Use a maul or splitting wedges to split hardwood. A splitting maul is essentially a thicker, more wedge-shaped axe made for splitting hardwood along the grain, with a blunt sledge-hammer edge on the back of the splitting blade. These are typically somewhat heavier than an axe, usually by several pounds, and the weight of the maul makes the job easier.
Splitting wedges are basically metal wedges that you drive into the wood with a sledge. The benefit of the wedge is that you can place it along the grain to split the wood, then drive it into the exact same place until it splits.
Axes are used to chop wood, not to split it. It’s best to use a maul or splitting wedges if you want to split hardwood.
Cut your wood to length. Normal wood stoves and smaller fireplaces usually take a 16 to 20 inch (40 to 50 cm) log, and the shorter the log is, the more easily it will split. You should cut your wood to the most efficient length for your purpose, in terms of both handling and storing it, as well as making it a suitable length for your application.
Try to cut the ends of each piece of firewood square and flat, as you will need to stand them on end to split them, and crooked cuts will make this difficult to do.
Set up a chopping block. Usually a large section of the tree’s trunk, this will be the surface you place individual logs on to split them, making it easier to swing your axe, and causing less strain on your back. A wood surface about 6 inches off the ground is appropriate for any splitting job.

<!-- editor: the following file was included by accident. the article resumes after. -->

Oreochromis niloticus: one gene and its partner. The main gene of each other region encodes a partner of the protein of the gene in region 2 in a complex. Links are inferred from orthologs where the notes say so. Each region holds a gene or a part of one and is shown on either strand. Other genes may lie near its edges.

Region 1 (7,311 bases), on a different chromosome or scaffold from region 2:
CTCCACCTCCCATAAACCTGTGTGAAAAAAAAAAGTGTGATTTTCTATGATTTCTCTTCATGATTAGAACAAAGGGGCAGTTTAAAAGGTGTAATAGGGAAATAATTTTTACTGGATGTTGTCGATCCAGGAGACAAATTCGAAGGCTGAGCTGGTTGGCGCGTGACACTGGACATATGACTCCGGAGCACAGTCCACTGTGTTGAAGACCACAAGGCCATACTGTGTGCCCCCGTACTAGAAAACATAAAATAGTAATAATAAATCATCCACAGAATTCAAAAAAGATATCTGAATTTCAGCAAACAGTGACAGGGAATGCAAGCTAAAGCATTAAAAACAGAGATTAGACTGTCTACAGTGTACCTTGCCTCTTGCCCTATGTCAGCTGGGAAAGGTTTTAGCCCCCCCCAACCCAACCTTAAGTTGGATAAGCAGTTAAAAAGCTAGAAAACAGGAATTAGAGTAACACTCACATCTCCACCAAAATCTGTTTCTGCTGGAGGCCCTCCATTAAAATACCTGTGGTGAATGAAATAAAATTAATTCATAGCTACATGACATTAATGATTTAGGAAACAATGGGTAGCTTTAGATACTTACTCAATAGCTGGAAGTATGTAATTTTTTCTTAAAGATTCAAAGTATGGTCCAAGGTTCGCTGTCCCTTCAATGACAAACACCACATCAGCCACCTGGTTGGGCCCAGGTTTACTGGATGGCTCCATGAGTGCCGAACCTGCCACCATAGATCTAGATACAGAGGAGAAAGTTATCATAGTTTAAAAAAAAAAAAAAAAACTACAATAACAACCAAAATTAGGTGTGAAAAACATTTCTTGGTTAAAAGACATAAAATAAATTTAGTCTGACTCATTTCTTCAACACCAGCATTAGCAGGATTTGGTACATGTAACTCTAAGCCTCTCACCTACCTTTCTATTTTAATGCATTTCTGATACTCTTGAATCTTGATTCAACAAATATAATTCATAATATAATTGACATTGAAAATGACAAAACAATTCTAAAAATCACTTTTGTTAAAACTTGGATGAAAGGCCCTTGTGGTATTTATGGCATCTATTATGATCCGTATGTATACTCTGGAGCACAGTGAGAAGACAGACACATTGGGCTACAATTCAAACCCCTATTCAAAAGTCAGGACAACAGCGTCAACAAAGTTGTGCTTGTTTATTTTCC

The block should be neither too high nor too short, to avoid dangerous ricochets if you should strike a glancing blow.
Always split on some kind of block, never the ground and never concrete. The ground will do in a pinch, but you’ll tire more easily if you have to lift the heavy maul that much higher. Save your strength and split on a block, especially if you’ve got a lot of wood to split.
Set up in a safe location. Allow for good footing and make sure there is no debris or overhanging limbs around where you will be working.
Splitting hardwood is especially efficient on cold days, if the wood has been properly aged before splitting. Pieces of hardwood will pop right apart with the proper technique during cold weather, making your job much easier.
Always wear the appropriate protective gear. For a day of splitting hardwood, outfit yourself properly. You should wear good-quality gloves to save your hands from splinters that will make the work much more uncomfortable, safety glasses, and solid work boots, preferably with a steel-toe. Never split wood by yourself, make sure someone else is at least around who’ll be able to aid if you should have an accident.